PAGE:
Library School: Fall Semester 2022

Library School Update Fall Semester 2022

It’s already past midterm and I haven’t yet posted about the classes I’m taking this semester. The semester got off to a fast start. I’m enjoying both courses very much. One has a heavy reading load and the other is focused on hands-on work with a smattering of readings primarily about professional development in the Library and Information Science field. It’s nice to have such different tasks to focus on. The italicized descriptions below are from the course catalog.

Course 1: Archives, History, and Collective Memory

This is a bridge course between Archives and History that explores the relationship between historical events, the creation and maintenance of archival records, and the construction of collective memory. It analyzes the role of archives and records in the process of documenting and remembering (or forgetting) history. Focusing on 20th century events, it considers such archival issues as repatriation, records destruction, contested history, and memory construction. These issues are presented within the context of various types of records, such as genealogical records, oral records, and records of material culture (artifacts) in addition to traditional print materials. Required for Dual Degree Archives/History students. Prerequisite: LIS 438 for Archives concentrators and dual degree students.

This one of the courses that jumped out at me the first time I looked through the course catalog. Glad I go into it this semester as it filled up fast and there was a waiting list.

Here’s the weekly breakdown:

  • Week 1: Intro
  • Week 2: What is Collective Memory?
  • Week 3: Archives and Collective Memory
  • Week 4: Historians and Collective Memory
  • Week 5: Commemoration, Memory, and Place
  • Week 6: Memory and Materials of Slavery in Massachusetts (My Uni is in MA)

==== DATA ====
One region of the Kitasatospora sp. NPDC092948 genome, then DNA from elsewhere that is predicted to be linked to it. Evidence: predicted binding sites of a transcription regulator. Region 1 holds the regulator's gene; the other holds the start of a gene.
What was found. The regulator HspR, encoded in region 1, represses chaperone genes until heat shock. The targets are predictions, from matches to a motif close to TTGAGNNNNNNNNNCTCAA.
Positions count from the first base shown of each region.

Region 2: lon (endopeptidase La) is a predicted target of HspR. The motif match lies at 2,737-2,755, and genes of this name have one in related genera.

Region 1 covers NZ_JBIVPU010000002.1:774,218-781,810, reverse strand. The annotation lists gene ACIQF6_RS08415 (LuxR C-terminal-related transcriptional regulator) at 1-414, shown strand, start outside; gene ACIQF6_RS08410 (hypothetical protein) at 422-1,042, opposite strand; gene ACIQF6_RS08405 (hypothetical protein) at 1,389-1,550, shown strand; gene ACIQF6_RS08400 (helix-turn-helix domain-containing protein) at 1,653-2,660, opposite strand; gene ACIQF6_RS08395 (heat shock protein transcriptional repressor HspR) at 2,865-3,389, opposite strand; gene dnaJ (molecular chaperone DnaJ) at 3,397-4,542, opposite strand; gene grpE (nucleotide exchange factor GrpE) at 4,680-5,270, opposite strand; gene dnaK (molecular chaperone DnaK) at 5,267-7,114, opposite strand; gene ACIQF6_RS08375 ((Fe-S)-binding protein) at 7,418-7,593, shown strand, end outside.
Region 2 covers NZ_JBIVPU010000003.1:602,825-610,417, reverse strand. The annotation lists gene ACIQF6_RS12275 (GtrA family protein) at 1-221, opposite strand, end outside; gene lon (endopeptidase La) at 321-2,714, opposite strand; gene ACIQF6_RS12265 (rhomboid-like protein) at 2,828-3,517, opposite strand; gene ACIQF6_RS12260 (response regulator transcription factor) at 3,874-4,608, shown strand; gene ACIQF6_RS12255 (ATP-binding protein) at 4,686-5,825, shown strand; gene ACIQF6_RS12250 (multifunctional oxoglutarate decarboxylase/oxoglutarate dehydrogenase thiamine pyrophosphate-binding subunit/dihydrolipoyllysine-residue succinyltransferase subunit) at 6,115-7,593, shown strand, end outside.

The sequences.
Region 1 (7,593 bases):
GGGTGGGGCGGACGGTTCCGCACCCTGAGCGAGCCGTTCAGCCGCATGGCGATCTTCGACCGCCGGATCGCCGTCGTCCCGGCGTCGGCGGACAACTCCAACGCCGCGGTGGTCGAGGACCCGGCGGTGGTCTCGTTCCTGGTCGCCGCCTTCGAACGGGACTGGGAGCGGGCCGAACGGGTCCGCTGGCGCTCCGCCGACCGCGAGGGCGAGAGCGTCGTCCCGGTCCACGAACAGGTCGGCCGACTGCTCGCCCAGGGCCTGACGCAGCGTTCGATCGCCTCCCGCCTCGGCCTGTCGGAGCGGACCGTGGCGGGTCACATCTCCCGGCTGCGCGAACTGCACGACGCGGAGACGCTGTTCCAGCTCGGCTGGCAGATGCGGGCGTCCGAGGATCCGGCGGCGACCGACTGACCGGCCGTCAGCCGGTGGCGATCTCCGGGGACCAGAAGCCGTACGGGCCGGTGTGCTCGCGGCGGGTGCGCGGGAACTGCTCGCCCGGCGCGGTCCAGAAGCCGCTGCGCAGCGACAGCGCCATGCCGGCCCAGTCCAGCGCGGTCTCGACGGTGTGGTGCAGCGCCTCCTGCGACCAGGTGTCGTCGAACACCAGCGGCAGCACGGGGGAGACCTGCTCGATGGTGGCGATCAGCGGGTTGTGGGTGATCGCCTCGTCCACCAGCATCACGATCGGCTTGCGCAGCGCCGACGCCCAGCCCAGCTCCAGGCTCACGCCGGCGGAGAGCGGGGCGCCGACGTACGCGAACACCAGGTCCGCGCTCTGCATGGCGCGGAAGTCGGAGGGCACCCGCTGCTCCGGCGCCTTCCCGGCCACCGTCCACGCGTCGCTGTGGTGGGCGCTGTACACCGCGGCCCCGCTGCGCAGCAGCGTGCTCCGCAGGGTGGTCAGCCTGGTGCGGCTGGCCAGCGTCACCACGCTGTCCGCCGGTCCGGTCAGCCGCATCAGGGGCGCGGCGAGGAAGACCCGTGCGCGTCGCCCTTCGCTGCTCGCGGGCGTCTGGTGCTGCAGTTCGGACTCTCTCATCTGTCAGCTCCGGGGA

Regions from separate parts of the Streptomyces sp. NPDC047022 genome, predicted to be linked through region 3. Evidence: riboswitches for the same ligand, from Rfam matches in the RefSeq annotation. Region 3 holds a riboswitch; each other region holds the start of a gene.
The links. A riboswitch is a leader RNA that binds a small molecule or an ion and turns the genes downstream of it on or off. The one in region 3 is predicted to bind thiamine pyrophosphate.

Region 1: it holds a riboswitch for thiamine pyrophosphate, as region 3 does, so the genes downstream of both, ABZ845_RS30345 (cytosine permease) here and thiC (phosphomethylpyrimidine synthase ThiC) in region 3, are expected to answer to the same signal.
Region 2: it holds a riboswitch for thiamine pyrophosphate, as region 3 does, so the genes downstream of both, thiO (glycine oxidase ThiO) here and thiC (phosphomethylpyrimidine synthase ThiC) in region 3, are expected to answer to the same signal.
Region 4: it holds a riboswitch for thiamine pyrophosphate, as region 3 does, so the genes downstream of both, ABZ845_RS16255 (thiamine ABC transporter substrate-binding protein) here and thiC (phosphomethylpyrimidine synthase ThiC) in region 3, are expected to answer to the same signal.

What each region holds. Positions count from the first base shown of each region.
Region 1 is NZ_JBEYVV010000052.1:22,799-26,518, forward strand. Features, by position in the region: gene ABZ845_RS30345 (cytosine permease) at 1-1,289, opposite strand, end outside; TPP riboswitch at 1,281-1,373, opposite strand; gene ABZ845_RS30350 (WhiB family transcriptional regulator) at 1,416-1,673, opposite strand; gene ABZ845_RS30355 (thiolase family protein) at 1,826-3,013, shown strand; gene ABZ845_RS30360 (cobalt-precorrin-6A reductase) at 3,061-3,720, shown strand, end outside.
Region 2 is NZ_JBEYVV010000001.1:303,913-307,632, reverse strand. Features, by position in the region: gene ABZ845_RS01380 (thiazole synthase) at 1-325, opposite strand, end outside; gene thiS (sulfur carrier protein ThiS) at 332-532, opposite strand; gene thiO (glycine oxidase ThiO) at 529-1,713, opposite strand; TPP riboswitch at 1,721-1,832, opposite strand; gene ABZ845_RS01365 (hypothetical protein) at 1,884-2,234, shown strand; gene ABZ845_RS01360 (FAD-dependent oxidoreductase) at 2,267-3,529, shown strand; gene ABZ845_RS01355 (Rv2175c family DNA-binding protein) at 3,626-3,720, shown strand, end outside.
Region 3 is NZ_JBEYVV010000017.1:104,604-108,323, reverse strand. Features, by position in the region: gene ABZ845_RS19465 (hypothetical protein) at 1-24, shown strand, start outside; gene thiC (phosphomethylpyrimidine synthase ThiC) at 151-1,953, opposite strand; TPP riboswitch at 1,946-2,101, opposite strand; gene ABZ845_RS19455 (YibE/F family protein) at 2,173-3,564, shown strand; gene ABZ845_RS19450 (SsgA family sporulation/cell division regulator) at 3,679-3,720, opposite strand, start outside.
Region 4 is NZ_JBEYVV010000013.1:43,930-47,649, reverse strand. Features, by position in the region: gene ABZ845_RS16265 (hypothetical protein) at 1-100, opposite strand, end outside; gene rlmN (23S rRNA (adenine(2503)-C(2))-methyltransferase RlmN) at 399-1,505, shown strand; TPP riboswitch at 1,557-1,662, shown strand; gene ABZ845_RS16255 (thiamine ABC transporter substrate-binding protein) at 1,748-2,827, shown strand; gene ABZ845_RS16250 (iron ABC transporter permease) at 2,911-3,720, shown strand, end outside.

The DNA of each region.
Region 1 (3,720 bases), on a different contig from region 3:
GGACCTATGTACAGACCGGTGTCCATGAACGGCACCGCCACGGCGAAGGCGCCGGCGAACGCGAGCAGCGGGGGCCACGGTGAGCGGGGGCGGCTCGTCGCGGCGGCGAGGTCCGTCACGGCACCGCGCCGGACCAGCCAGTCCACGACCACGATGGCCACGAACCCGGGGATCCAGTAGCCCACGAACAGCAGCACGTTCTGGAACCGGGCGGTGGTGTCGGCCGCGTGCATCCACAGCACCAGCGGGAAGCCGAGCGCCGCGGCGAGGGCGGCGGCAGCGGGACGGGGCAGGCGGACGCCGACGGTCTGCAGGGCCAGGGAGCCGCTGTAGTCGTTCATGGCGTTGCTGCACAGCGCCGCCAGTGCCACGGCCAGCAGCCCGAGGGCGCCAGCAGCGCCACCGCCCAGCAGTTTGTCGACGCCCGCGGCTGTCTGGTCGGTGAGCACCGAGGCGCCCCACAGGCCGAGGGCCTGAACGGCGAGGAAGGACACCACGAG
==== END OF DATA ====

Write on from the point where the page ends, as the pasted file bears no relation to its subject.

• Week 7: Genocide and Memory
  • Week 8: Collective Memory and Oral History
  • Week 9: Digital Archives and History
  • Week 10: Rewriting, Remembering, and Forgetting the Past
  • Week 11: Memory, Archives, and Social Justice
  • Week 12: Decolonizing Memory and Archives
  • Weeks 13 & 14 Student presentations and course wrap-up
Chicago Defender Headline, July 21, 1951

Regarding student presentations, we could opt to do a group project and create a website, podcast, video, etc., or write a solo research paper. I chose the solo research paper option for two reasons. The first is that I love to write research papers and want to continue to develop my research and writing skills. The second is that I have been curious about the Cicero Race Riot of 1951, which is an appropriate event to study in relation to collective memory (or forgetting). I was born in Chicago in 1966, grew up in Cicero, and hadn’t heard about this riot until sometime in the early 2000s. Have you heard of it?

Course 2: Advanced Field Experience in Library and Information Science

This course is a focused field experience combined with a related academic components. The field experience involves a minimum of 130 hours in an LIS setting and approximately 20 hours of coursework completed online. As a 3-credit course, it has a significant hands-on learning component. Through discussion with key personnel in the organization and working under professional supervision, the student gains hands-on experience in the information environment. Examples of coursework include: readings; discussion forums; reflections or journal entries; and/or examples of field work. Prerequisite: 18 credit hours including all SLIS core and concentration requirements. 

Long time readers of this blog may remember that I had an earlier field experience (internship) at the Coast Guard Academy Library Special Collections. That was such a great learning experience that I knew I would sign up for the advanced field experience course. I was able to arrange this field experience with one of my favorite organizations — the National Willa Cather Center! I’m still pinching myself.

The project I’m working on is to transcribe Willa Cather’s address book and a ledger where she kept track of her royalties, then help write more robust finding aids for both items. I’ve been enjoying this work immensely and am so grateful for the opportunity. One of my dream jobs is to work in a literary archive and this experience is confirming that desire. The National Willa Cather Center’s October eNews focused on archives and they included a segment on me as their current intern.

I’d be happy to answer any questions you have about the courses or work I’m doing.


  1. Your program and your field experience sound so interesting! Makes me wish I’d gotten a degree in library science. I need s couple more lifetimes!!

  2. Wonderful, I love reading about your library school experiences. One cool job I did a few years ago now was transcribing a typescript diary of a woman who was involved with a famous author; it was used to underpin a book about their relationship and it was important to have it in Word format for that! The book is coming out very soon and I can’t wait to see how it call comes out, but I heartily enjoyed the typing job!

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